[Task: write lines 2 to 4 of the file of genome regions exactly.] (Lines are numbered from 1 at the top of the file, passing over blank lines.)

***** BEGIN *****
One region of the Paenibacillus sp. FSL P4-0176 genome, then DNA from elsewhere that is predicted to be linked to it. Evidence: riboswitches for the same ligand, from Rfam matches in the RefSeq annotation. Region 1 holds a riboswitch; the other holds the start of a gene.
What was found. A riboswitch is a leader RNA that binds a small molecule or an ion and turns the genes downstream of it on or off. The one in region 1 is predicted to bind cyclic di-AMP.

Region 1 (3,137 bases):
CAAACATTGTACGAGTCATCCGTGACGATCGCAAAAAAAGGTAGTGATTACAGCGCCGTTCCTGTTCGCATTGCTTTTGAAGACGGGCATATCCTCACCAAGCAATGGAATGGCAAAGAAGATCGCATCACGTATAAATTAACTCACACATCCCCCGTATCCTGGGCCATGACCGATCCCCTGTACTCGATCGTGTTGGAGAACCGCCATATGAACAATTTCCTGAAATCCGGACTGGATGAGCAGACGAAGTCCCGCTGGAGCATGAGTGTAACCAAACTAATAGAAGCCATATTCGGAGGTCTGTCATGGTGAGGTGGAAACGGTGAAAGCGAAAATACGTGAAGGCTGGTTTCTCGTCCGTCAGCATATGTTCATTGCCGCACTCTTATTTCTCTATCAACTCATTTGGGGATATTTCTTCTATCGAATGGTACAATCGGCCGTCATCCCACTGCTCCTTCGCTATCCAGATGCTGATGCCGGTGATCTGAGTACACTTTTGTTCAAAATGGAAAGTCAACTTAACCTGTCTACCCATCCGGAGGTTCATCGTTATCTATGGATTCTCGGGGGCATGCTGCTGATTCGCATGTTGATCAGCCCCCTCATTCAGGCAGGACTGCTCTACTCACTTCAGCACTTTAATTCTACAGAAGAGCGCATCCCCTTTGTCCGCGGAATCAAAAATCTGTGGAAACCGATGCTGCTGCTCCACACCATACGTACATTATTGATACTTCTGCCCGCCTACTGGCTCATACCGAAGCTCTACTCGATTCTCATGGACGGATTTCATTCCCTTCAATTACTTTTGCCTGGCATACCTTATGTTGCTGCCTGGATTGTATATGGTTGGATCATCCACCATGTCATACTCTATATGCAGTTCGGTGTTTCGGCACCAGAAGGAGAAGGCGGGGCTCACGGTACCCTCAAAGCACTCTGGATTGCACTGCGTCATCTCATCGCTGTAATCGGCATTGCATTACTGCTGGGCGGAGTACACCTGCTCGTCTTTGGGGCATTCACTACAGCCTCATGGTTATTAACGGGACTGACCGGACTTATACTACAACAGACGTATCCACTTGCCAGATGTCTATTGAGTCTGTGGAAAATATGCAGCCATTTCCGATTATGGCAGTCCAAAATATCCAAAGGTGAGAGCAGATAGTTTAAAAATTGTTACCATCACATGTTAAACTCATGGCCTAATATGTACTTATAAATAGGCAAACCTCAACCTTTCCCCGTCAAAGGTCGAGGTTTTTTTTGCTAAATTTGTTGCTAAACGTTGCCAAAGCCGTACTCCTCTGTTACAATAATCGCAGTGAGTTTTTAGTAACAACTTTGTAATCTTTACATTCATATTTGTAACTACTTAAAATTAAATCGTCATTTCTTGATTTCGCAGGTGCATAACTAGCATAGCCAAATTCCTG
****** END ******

What was found. A riboswitch is a leader RNA that binds a small molecule or an ion and turns the genes downstream of it on or off. The one in region 1 is predicted to bind cyclic di-AMP.

Region 1 (3,137 bases):
CAAACATTGTACGAGTCATCCGTGACGATCGCAAAAAAAGGTAGTGATTACAGCGCCGTTCCTGTTCGCATTGCTTTTGAAGACGGGCATATCCTCACCAAGCAATGGAATGGCAAAGAAGATCGCATCACGTATAAATTAACTCACACATCCCCCGTATCCTGGGCCATGACCGATCCCCTGTACTCGATCGTGTTGGAGAACCGCCATATGAACAATTTCCTGAAATCCGGACTGGATGAGCAGACGAAGTCCCGCTGGAGCATGAGTGTAACCAAACTAATAGAAGCCATATTCGGAGGTCTGTCATGGTGAGGTGGAAACGGTGAAAGCGAAAATACGTGAAGGCTGGTTTCTCGTCCGTCAGCATATGTTCATTGCCGCACTCTTATTTCTCTATCAACTCATTTGGGGATATTTCTTCTATCGAATGGTACAATCGGCCGTCATCCCACTGCTCCTTCGCTATCCAGATGCTGATGCCGGTGATCTGAGTACACTTTTGTTCAAAATGGAAAGTCAACTTAACCTGTCTACCCATCCGGAGGTTCATCGTTATCTATGGATTCTCGGGGGCATGCTGCTGATTCGCATGTTGATCAGCCCCCTCATTCAGGCAGGACTGCTCTACTCACTTCAGCACTTTAATTCTACAGAAGAGCGCATCCCCTTTGTCCGCGGAATCAAAAATCTGTGGAAACCGATGCTGCTGCTCCACACCATACGTACATTATTGATACTTCTGCCCGCCTACTGGCTCATACCGAAGCTCTACTCGATTCTCATGGACGGATTTCATTCCCTTCAATTACTTTTGCCTGGCATACCTTATGTTGCTGCCTGGATTGTATATGGTTGGATCATCCACCATGTCATACTCTATATGCAGTTCGGTGTTTCGGCACCAGAAGGAGAAGGCGGGGCTCACGGTACCCTCAAAGCACTCTGGATTGCACTGCGTCATCTCATCGCTGTAATCGGCATTGCATTACTGCTGGGCGGAGTACACCTGCTCGTCTTTGGGGCATTCACTACAGCCTCATGGTTATTAACGGGACTGACCGGACTTATACTACAACAGACGTATCCACTTGCCAGATGTCTATTGAGTCTGTGGAAAATATGCAGCCATTTCCGATTATGGCAGTCCAAAATATCCAAAGGTGAGAGCAGATAGTTTAAAAATTGTTACCATCACATGTTAAACTCATGGCCTAATATGTACTTATAAATAGGCAAACCTCAACCTTTCCCCGTCAAAGGTCGAGGTTTTTTTTGCTAAATTTGTTGCTAAACGTTGCCAAAGCCGTACTCCTCTGTTACAATAATCGCAGTGAGTTTTTAGTAACAACTTTGTAATCTTTACATTCATATTTGTAACTACTTAAAATTAAATCGTCATTTCTTGATTTCGCAGGTGCATAACTAGCATAGCCAAATTCCTG